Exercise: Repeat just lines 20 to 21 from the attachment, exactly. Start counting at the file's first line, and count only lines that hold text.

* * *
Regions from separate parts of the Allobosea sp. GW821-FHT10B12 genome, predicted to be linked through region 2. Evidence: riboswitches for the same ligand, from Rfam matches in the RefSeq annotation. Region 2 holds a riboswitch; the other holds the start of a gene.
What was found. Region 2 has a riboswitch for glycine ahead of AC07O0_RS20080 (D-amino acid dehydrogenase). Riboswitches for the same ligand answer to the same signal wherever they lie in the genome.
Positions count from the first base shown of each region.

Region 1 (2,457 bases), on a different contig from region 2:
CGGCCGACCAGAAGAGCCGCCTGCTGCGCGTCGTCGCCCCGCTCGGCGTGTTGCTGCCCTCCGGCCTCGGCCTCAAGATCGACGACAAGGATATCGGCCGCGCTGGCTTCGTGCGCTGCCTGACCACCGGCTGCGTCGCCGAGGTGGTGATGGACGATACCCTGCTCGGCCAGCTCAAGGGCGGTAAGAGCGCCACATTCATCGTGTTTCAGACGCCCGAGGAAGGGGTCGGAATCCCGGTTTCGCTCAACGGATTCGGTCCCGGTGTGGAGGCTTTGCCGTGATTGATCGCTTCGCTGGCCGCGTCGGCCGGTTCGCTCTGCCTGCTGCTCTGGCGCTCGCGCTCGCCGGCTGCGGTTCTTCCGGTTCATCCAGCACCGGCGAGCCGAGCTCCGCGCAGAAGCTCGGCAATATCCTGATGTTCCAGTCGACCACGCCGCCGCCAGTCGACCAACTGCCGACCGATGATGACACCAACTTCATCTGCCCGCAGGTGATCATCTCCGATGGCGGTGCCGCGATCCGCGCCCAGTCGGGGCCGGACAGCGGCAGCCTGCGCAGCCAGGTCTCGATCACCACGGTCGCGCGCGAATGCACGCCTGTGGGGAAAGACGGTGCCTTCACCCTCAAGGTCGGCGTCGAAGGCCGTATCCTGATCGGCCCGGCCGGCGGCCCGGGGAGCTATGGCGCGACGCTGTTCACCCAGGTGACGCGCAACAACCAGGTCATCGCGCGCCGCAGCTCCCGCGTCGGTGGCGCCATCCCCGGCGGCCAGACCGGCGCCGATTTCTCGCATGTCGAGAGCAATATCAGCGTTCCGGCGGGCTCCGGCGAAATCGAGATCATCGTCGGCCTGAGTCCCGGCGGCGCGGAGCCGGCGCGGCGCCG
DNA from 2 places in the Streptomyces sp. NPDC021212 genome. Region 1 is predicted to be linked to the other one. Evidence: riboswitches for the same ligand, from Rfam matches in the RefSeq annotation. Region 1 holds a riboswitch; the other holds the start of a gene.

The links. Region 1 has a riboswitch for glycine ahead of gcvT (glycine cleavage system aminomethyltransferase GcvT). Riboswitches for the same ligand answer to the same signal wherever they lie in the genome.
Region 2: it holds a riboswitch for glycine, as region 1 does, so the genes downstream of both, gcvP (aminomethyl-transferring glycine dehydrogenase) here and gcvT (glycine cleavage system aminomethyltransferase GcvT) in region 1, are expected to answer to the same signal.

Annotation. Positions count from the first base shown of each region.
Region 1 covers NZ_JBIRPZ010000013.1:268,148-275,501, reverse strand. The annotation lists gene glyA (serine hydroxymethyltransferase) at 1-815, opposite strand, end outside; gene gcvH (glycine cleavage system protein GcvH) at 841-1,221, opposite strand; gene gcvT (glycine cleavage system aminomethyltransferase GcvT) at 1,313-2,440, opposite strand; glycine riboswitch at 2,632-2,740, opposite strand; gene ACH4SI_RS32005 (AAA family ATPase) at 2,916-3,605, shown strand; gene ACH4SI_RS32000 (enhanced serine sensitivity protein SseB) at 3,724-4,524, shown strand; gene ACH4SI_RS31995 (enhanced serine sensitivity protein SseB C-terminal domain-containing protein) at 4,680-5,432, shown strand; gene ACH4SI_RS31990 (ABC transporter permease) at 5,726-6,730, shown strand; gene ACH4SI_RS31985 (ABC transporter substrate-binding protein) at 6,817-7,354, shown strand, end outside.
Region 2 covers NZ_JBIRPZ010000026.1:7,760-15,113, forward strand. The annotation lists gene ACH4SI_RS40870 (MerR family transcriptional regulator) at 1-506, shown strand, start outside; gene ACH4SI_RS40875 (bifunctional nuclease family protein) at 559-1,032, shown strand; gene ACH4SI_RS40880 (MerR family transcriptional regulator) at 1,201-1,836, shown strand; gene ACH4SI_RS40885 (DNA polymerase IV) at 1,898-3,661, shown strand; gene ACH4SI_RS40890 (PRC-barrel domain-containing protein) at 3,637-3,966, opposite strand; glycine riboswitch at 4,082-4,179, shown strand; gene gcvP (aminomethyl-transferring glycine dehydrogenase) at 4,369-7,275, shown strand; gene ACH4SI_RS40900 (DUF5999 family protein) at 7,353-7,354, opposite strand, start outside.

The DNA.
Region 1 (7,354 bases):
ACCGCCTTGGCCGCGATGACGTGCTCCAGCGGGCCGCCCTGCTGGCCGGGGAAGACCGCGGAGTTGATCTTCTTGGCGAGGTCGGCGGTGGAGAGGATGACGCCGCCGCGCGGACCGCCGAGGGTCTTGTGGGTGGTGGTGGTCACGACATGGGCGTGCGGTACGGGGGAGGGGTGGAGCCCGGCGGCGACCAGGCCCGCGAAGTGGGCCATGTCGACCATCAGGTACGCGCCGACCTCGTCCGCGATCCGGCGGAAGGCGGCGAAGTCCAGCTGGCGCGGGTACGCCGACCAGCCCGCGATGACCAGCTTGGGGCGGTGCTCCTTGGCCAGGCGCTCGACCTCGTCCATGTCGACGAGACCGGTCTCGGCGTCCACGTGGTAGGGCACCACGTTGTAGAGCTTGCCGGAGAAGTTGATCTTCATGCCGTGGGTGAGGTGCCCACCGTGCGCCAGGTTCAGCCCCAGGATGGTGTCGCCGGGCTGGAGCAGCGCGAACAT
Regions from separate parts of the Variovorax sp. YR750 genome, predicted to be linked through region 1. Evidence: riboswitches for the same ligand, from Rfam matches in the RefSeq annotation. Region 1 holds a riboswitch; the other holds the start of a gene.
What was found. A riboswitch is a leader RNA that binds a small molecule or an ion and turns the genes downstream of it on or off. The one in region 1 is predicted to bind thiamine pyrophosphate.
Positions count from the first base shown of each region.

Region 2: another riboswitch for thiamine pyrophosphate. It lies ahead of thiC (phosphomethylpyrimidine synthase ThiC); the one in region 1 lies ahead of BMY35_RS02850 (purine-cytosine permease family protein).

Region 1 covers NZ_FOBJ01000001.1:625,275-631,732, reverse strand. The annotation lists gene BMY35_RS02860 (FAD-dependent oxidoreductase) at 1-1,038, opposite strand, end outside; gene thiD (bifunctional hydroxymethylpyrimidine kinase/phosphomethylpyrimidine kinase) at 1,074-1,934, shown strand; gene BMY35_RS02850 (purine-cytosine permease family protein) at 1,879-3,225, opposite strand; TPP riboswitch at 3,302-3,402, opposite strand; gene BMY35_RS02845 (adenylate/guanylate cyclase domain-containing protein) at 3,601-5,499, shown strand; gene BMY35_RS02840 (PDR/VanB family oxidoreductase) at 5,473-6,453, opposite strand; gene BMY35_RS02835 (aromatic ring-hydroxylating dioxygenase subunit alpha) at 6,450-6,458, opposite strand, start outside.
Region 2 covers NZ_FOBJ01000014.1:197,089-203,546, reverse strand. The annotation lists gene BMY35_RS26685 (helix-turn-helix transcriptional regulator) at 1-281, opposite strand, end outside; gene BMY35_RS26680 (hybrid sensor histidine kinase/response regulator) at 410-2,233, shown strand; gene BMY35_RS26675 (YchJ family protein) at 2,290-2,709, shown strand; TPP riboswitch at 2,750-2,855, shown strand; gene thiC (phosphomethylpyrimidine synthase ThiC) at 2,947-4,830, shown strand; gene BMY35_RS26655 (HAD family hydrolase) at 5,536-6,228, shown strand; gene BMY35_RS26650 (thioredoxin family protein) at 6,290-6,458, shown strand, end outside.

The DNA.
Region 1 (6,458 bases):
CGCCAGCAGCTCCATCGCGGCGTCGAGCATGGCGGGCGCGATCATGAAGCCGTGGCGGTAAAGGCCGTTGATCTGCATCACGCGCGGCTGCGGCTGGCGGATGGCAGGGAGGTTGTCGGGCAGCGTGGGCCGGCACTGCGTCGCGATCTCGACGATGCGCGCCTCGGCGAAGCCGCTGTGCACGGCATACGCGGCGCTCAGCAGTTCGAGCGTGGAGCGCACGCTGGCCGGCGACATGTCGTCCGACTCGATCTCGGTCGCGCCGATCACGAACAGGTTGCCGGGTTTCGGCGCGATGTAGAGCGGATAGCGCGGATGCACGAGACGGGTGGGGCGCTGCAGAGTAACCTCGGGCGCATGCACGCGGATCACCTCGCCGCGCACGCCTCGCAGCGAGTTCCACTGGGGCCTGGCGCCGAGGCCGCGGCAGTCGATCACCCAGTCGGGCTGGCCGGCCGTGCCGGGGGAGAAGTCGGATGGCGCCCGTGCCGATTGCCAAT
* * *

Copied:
Region 2 covers NZ_FOBJ01000014.1:197,089-203,546, reverse strand. The annotation lists gene BMY35_RS26685 (helix-turn-helix transcriptional regulator) at 1-281, opposite strand, end outside; gene BMY35_RS26680 (hybrid sensor histidine kinase/response regulator) at 410-2,233, shown strand; gene BMY35_RS26675 (YchJ family protein) at 2,290-2,709, shown strand; TPP riboswitch at 2,750-2,855, shown strand; gene thiC (phosphomethylpyrimidine synthase ThiC) at 2,947-4,830, shown strand; gene BMY35_RS26655 (HAD family hydrolase) at 5,536-6,228, shown strand; gene BMY35_RS26650 (thioredoxin family protein) at 6,290-6,458, shown strand, end outside.

The DNA.